Dec
09

10 Ways to Keep “Post-truth” From Crippling Your Leadership

by  Jane Perdue  |  Leadership Development
10 Ways to Keep “Post-truth” From Crippling Your Leadership

A few things have happened recently that increase performance pressure on character-based leaders who are dedicated to doing what’s right:

  • The Oxford Dictionary announced the word post-truth as its 2016 word of the year. Post-truth relates to or denotes “circumstances in which objective facts are less influential in shaping public opinion than appeals to emotion and personal belief.”
  • CNN’s Scottie Nell Hughes said in an NPR interview that, “There’s no such thing, unfortunately, anymore as facts.”

Talk about shifting ground! So, for those leaders who see value in embracing differences and who are intent on preserving integrity, truthfulness, and authenticity—leadership basics that could become quaint notions should post-truth practices and an absence of facts become normalized—here are ten things to do to keep these basics front and center in leading yourself and others.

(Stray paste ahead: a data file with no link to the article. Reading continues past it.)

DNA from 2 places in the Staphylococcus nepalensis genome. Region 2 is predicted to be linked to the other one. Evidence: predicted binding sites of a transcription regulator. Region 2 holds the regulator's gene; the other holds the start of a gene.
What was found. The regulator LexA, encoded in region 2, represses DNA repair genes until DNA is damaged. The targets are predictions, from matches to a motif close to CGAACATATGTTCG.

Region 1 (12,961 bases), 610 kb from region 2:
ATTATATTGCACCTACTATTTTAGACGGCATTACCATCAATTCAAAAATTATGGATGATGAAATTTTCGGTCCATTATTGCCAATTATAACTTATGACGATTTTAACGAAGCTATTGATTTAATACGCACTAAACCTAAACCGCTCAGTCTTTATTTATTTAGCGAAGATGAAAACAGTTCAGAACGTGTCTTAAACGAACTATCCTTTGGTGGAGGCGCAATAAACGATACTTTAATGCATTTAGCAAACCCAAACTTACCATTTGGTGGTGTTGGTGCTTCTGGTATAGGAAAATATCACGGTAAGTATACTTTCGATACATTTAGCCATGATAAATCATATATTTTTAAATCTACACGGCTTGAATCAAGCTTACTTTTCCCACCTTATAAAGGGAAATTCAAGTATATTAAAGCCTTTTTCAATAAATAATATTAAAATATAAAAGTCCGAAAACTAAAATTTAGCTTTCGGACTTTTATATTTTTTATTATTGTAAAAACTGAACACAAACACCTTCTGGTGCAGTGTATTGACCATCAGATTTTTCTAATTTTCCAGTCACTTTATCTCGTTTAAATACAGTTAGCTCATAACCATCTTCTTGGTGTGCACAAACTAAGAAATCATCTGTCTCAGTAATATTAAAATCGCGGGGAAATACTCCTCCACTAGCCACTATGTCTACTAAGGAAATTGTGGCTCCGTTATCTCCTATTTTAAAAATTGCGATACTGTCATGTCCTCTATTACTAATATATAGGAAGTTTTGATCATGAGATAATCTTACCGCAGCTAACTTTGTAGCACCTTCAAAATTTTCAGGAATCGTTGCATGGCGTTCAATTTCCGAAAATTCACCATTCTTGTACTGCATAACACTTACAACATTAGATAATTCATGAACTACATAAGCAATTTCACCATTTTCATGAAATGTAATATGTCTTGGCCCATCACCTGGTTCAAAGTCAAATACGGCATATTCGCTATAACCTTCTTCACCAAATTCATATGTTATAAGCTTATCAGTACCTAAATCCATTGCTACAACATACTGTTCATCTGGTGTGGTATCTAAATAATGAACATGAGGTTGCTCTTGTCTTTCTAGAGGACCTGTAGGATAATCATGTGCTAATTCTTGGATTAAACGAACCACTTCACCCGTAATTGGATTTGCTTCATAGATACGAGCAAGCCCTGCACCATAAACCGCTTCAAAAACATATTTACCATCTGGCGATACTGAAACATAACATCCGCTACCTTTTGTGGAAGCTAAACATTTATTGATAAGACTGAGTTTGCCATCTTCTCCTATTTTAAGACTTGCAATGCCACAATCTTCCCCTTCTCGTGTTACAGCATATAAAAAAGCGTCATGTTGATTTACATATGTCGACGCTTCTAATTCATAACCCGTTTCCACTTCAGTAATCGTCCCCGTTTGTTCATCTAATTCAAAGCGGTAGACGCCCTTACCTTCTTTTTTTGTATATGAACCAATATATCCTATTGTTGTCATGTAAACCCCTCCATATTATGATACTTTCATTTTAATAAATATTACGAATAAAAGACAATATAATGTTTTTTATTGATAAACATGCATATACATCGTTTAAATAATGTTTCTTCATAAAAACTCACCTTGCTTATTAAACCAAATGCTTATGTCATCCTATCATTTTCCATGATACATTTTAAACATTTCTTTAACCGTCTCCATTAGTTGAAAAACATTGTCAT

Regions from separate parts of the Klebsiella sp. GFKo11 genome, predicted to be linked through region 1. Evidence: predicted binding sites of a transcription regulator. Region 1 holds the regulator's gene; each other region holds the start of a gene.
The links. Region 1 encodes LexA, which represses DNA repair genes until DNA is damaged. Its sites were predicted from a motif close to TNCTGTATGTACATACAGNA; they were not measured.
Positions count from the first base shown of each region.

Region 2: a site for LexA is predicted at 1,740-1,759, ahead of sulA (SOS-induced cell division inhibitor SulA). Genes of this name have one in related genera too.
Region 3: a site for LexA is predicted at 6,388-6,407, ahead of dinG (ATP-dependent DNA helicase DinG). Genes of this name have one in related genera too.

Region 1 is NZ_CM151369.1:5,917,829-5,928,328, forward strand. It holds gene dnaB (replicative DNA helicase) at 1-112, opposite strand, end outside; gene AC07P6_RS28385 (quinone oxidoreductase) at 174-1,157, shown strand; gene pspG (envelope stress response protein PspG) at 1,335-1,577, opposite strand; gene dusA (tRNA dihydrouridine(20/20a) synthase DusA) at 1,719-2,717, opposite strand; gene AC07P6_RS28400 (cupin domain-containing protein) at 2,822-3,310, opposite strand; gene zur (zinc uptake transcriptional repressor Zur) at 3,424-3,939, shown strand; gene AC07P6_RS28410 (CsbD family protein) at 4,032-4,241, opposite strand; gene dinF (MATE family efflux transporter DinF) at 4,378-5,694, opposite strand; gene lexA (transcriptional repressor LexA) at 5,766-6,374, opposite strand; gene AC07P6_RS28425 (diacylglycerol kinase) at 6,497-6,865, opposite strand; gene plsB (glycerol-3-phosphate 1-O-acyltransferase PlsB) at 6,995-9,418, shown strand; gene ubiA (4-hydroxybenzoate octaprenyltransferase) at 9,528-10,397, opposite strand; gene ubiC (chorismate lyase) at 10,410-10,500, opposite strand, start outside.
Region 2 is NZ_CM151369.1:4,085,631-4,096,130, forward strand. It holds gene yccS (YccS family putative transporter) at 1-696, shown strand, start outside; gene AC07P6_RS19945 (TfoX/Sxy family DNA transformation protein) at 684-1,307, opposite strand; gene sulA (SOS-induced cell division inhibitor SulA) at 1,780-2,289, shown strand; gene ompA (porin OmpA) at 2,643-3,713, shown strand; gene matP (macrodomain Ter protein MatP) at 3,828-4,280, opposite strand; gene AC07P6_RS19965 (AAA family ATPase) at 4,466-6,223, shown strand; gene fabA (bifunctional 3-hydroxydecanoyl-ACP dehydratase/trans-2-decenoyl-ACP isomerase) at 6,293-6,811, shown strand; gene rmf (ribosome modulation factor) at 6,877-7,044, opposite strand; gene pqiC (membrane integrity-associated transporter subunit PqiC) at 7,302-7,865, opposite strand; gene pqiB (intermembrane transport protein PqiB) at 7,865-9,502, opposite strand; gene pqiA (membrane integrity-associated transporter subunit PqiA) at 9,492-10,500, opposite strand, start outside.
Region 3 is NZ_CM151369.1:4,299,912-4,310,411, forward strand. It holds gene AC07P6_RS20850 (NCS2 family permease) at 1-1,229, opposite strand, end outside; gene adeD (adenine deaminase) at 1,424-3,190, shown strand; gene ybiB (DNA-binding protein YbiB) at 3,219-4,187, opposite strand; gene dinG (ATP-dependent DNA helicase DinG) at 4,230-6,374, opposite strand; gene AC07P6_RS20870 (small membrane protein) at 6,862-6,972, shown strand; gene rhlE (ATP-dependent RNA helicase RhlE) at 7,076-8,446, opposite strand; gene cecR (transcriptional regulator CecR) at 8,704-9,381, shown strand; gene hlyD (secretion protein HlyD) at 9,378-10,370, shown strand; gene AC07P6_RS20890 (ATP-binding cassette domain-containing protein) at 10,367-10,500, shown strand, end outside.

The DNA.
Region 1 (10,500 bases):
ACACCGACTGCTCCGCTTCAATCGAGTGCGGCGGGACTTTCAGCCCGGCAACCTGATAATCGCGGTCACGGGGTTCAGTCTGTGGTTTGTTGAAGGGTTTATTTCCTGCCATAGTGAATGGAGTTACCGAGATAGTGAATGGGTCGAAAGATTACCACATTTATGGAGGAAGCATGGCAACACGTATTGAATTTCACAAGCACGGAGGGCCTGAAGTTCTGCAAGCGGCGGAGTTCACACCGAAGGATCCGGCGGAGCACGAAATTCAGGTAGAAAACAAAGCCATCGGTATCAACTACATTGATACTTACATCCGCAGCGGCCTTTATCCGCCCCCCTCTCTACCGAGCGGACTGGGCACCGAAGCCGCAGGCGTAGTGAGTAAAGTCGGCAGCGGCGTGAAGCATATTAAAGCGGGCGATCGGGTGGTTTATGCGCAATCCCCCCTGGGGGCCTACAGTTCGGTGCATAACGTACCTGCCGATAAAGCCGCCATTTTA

10 things to do to keep “post-truth” from crippling your leadership

1) Hold yourself and those on your team accountable for full truthfulness instead of what author Ralph Keyes calls “ledger-book” morality. “Ethics are judged on a sliding scale…If we add up truths and lies we’ve told and find more of the former than the latter, we classify ourselves honest…Conceding that his magazine soft-pedaled criticism of advertisers, one publisher concluded, ‘I guess you could say we’re 75 percent honest, which isn’t bad.’”